According to the American Society for the Prevention of Cruelty to Animals (ASPCA), Plumbago Larpentiae is not harmful to cats. Plumbago is an exceptionally beautiful, colorful evergreen shrub that thrives in yards, lawns, and other settings.
Can Cats Eat Plumbago Larpentiae?
Generally speaking, Plumbago Larpentiae has been proven to be safe. This is fine for your cat to eat in little amounts. However, bear in mind that any plant that is consumed by a specific animal can result in vomiting, diarrhea, or gastrointestinal distress. Every cat is different, therefore elements like the quantity eaten and any potential allergies should be taken into account.
What is Plumbago Larpentiae?
The low-growing herbaceous perennial Plumbago Larpentiae (Ceratostigma larpentiae) has spreading roots that develop a mat of stems with oval leaves that turn crimson or purple in the fall. Late summer brings forth clusters of deep blue blooms. Dwarf Plumbago and Leadwort are some of its alternate names.
Rhizomes are how it spreads, yet it is not invasive. In good garden soils, it spreads moderately. Plumbago is a hardy, low-maintenance plant that doesn’t need to be sheared or pruned. Because the flowers self-clean, there is no need to deadhead them. The leaves of this plant maintain their fresh appearance throughout the summer, despite the heat and humidity. The leaves then become a deep burnished crimson color in the autumn when the weather starts to cool.
Keeping Cats Away From Plumbago Larpentiae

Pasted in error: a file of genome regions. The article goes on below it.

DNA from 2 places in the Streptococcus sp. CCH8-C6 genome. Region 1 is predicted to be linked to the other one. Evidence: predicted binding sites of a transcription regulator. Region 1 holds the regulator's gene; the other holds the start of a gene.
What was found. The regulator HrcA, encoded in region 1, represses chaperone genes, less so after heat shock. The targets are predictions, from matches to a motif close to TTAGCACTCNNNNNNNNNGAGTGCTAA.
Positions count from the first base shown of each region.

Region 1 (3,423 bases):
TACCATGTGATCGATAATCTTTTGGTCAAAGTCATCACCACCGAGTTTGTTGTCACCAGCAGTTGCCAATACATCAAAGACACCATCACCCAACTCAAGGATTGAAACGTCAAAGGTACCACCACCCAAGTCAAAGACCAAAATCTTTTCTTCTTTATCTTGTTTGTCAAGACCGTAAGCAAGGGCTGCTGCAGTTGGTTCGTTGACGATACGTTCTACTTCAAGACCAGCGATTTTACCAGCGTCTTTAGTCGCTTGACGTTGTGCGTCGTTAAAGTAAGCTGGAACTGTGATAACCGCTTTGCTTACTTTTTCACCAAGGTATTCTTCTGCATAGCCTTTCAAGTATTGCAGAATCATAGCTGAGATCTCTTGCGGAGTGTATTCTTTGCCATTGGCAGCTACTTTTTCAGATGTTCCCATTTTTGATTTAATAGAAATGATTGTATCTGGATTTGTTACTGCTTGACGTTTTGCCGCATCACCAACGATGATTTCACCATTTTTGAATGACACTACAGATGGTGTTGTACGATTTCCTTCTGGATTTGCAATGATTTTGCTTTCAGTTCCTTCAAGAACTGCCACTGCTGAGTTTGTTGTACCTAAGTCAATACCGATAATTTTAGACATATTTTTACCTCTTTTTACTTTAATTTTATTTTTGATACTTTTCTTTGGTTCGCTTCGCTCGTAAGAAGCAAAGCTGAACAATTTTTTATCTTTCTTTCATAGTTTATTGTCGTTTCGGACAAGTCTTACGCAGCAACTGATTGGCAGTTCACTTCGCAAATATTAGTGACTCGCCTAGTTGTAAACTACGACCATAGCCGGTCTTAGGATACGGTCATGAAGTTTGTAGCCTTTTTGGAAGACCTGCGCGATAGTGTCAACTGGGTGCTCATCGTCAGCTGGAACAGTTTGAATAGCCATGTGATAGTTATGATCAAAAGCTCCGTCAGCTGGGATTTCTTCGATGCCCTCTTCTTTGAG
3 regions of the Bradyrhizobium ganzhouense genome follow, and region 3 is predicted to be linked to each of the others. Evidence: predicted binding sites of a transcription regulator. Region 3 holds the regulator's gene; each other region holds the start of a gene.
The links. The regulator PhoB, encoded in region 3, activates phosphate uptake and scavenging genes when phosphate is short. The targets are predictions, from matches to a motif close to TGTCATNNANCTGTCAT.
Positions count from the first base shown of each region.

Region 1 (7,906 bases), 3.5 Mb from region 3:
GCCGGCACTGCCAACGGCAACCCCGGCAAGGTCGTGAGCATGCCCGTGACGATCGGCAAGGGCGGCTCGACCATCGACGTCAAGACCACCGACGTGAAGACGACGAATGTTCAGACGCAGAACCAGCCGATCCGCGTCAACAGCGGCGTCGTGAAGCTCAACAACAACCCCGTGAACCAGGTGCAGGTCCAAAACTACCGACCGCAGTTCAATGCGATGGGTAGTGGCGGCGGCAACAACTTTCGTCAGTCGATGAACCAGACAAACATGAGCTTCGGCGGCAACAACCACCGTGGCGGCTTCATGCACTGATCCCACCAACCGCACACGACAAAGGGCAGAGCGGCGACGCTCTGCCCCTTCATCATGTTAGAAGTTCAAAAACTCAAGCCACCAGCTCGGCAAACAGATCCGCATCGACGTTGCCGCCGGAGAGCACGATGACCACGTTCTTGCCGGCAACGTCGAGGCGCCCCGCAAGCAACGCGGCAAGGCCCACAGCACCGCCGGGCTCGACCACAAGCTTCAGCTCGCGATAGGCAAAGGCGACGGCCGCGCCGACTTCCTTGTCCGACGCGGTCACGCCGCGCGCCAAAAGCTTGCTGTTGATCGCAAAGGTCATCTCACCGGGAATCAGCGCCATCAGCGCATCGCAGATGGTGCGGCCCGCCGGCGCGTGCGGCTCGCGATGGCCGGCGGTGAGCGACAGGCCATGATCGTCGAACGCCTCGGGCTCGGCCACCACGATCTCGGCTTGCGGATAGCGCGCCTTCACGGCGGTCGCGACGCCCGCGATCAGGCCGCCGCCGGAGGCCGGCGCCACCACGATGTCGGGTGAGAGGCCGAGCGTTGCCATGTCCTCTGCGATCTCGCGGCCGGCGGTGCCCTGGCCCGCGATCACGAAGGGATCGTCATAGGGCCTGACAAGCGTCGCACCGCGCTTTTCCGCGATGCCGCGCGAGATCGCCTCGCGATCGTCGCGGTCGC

We’ve discovered that covering the dirt with chicken wire, plastic fencing, or even bird netting prevents him from digging because freshly dug soil is quite alluring as a litter box. He won’t even attempt to cross it. It is simpler to just cut the wire to create larger holes for the plants before planting. Mulch can be used to cover it to improve its appearance.
Try distributing pinecones, brush, or twigs over the soil’s surface because cats don’t like to walk on rough or prickly surfaces. Wear gloves because thorny trimmings from raspberries, holly, or roses are particularly effective but will also stab you. They find it difficult to dig in rough mulches like coarse wood chips or stones.
You can grow cat-repelling plants like rosemary, lemon thyme, rue, lavender, or Russian sage instead of preparing sprays. Alternatively, you might scatter these plants’ dried leaves about the areas you want to keep safe. They may also be discouraged by plants with thorny leaves, such as sea holly and globe thistle.
Plants to Avoid For Your Cats
If you are a cat owner and unsure if the plants growing in your yard are harmful to your cats, check out this list of toxic plants for cats. You can also check our list of non-toxic plants for cats.